Thursday, September 29, 2011

bold butterflies

This delightful and deluxe yukata bolt inspires thoughts of hot summer days and pretty little girls.

Sunday, September 18, 2011

painterly poppies

This striped yukata cotton design is reminiscent of pillow ticking material—although with a much bigger and bolder design. Although the design is old-fashioned, the fabric is newer—being machine printed instead of hand-dyed.

The weight of this cotton fabric is heavier—perhaps for a formal obi.


This red and white yukata design is sparse and modern. The pattern is woven, like a kasuri cotton. It reminds me of the designs of Charles and Ray Eames of the early sixties.

Monday, September 5, 2011

cosmo blossoms

This bold yukata bolt was found in a trunk at an estate sale in Los Angeles. It’s exactly what fabric lovers appreciate—a traditional pattern with a modern feel.

The large blossoms are dark pink with yellow centers while the  leaves are captured in white linework.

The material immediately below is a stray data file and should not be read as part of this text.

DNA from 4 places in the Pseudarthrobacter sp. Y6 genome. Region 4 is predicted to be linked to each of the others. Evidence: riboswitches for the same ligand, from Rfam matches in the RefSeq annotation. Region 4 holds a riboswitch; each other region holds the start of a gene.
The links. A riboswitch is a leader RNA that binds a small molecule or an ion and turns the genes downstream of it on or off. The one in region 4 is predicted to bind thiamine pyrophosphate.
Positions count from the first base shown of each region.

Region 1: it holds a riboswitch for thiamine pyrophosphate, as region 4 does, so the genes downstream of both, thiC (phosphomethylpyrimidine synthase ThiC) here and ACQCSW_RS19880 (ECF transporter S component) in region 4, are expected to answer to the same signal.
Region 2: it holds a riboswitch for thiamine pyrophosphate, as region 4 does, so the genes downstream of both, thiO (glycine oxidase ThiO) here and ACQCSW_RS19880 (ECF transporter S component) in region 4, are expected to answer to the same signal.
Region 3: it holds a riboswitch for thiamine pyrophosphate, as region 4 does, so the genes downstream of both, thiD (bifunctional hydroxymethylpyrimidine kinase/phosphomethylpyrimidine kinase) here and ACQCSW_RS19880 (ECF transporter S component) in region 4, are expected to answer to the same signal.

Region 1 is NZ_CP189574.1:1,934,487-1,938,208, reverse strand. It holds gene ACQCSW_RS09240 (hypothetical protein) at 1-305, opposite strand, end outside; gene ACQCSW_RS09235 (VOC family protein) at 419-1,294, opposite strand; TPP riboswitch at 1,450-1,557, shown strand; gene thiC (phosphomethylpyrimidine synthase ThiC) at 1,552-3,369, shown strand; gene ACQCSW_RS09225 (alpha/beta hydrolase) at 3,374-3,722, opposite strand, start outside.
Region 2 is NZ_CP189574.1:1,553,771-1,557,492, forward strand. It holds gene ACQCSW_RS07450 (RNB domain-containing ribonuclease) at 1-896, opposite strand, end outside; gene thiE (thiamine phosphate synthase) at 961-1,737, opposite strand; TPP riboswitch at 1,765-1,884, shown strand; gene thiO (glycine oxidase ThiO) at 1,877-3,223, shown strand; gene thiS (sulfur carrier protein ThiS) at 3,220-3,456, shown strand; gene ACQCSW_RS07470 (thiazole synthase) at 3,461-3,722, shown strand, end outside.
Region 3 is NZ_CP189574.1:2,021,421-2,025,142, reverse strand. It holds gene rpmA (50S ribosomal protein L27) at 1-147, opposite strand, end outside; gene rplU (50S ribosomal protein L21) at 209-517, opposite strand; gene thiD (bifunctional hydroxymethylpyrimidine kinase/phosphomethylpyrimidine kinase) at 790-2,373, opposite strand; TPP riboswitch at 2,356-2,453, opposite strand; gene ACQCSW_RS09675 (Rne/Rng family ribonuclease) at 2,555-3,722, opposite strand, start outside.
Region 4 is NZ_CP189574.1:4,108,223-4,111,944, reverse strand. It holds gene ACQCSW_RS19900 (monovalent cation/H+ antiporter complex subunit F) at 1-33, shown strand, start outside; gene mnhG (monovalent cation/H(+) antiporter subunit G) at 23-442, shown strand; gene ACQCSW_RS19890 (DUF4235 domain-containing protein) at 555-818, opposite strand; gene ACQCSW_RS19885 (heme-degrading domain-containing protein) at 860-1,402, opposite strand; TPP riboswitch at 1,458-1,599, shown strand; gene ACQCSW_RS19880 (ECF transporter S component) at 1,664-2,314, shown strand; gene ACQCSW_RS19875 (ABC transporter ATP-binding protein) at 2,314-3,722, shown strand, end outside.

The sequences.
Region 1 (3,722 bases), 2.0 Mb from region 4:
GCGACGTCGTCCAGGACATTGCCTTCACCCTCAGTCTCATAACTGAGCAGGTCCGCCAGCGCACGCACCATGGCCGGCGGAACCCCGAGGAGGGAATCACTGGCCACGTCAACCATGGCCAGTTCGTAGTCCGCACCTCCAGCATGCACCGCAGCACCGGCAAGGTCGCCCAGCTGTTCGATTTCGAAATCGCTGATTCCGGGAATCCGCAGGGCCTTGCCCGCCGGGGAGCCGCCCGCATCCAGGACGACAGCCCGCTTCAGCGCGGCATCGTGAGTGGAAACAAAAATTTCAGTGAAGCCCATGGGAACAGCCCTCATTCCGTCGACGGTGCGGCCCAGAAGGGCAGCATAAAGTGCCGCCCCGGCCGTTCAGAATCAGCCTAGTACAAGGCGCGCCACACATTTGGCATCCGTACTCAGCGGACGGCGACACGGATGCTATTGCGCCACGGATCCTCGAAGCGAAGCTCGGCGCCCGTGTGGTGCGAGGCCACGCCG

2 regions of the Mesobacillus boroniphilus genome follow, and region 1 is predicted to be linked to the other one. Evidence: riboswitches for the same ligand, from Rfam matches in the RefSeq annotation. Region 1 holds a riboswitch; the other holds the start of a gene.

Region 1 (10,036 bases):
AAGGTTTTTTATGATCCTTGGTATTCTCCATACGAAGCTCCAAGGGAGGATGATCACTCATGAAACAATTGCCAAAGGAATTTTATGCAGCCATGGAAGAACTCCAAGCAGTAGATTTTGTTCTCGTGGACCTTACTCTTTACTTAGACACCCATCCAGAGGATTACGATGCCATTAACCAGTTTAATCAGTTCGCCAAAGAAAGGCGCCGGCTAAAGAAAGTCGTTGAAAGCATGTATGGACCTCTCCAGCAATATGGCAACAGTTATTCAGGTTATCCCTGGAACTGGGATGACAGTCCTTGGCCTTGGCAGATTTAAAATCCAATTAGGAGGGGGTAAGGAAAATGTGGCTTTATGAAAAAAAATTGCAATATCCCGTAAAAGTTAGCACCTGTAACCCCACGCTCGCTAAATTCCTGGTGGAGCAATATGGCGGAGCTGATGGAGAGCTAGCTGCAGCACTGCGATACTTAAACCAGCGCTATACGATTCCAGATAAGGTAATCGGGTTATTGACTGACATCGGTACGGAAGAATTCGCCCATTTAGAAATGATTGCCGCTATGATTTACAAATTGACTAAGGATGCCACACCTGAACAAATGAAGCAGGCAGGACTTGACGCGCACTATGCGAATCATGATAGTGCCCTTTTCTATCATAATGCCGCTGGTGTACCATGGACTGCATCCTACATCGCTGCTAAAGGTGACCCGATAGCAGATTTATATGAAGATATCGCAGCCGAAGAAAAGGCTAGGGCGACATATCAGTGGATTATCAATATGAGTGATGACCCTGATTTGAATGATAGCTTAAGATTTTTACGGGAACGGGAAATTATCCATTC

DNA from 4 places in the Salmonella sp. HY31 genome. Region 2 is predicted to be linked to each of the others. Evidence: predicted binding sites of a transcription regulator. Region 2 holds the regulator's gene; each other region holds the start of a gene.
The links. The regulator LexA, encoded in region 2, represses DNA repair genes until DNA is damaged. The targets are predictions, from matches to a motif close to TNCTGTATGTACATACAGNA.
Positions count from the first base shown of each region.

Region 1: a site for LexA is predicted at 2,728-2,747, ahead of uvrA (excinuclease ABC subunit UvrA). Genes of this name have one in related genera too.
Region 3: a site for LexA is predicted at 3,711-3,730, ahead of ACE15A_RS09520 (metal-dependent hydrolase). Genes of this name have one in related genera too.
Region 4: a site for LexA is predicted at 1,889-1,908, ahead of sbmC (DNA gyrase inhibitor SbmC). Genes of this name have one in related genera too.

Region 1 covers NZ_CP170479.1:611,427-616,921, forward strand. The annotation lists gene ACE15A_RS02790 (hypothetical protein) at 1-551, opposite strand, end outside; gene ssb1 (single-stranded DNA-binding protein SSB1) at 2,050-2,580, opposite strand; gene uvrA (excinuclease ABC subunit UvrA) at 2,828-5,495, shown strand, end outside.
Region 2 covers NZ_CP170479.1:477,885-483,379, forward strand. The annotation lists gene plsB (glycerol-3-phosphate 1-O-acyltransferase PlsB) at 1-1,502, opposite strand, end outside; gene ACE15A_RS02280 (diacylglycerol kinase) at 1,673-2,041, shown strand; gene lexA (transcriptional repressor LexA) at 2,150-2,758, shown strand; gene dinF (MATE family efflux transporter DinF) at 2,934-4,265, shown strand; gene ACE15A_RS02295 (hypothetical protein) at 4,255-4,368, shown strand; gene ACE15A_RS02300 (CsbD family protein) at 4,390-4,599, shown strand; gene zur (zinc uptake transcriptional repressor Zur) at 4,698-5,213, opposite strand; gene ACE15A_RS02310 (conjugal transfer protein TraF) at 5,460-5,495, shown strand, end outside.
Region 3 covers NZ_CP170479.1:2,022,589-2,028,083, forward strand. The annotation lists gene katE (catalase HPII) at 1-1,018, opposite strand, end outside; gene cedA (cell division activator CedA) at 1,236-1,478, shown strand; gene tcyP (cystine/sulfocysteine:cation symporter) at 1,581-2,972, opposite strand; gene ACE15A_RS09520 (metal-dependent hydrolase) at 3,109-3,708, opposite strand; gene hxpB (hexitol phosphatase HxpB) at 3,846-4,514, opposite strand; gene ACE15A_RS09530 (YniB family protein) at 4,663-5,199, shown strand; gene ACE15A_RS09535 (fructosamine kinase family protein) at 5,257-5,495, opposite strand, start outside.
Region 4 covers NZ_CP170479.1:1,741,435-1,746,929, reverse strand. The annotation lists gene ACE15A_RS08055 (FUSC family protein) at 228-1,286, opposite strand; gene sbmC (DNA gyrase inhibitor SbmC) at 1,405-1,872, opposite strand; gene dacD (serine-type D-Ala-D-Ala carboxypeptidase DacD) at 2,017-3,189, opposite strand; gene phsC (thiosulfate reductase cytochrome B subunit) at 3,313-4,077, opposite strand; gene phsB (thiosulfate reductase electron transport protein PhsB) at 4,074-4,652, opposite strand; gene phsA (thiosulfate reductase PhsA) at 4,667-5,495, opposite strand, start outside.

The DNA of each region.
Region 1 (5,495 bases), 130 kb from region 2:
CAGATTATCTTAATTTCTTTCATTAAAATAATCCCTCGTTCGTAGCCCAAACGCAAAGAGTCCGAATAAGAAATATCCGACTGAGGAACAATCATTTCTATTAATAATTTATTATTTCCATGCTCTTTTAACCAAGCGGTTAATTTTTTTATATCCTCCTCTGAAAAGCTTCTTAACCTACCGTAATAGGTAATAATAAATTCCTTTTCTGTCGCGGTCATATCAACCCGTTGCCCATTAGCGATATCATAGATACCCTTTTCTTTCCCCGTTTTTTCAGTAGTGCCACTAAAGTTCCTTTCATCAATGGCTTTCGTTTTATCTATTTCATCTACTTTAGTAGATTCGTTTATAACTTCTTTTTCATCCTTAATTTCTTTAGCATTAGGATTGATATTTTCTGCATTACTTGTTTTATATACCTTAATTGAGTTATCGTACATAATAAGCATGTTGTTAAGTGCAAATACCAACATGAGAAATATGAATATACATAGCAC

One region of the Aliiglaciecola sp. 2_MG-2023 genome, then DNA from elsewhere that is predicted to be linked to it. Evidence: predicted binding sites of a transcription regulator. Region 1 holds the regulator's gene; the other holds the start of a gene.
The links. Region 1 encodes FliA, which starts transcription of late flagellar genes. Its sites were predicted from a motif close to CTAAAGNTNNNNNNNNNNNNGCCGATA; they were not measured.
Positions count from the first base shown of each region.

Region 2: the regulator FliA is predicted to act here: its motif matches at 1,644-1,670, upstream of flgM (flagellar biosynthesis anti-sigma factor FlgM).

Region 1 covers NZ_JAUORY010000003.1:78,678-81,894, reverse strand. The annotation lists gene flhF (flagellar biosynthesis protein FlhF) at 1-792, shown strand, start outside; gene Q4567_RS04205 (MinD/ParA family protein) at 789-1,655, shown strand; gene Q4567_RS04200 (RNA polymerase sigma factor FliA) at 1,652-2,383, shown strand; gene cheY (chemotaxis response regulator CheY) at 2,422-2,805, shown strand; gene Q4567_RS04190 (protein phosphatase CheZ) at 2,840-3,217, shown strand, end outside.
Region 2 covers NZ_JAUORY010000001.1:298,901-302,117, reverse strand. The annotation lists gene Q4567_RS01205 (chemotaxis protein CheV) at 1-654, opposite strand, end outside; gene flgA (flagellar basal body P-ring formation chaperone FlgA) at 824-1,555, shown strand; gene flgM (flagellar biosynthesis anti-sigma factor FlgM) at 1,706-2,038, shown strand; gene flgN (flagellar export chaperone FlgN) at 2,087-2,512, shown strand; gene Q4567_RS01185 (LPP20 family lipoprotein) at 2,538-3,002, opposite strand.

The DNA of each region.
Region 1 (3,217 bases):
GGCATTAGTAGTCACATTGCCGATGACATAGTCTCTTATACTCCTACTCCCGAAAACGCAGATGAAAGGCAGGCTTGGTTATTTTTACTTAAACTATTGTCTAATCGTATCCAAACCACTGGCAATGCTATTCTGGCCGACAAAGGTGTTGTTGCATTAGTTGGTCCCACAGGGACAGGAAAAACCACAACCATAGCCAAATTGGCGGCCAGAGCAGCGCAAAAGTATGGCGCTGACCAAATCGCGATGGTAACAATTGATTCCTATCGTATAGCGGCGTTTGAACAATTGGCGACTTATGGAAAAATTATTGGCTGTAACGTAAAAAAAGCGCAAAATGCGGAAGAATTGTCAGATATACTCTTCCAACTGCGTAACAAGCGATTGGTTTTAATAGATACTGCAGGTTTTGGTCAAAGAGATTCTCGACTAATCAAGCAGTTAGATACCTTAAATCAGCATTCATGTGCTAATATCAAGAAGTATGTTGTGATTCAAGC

Sunday, September 4, 2011

baby silk bolt, no. 2

Similar to the previous bolt, this fabric is used for making a Japanese baby cloth. The water is fierce and the sky is becoming black as the cranes fly to safety.

It is a very dramatic piece of dyed silk.


baby silk bolt, no. 1

This small silk bolt is used for making a baby cloth. It features cranes—rather like our legend of the cranes bringing the baby home.

The pattern changes throughout the roll and includes an area of midnight sky with a full mooon.

4- e-RY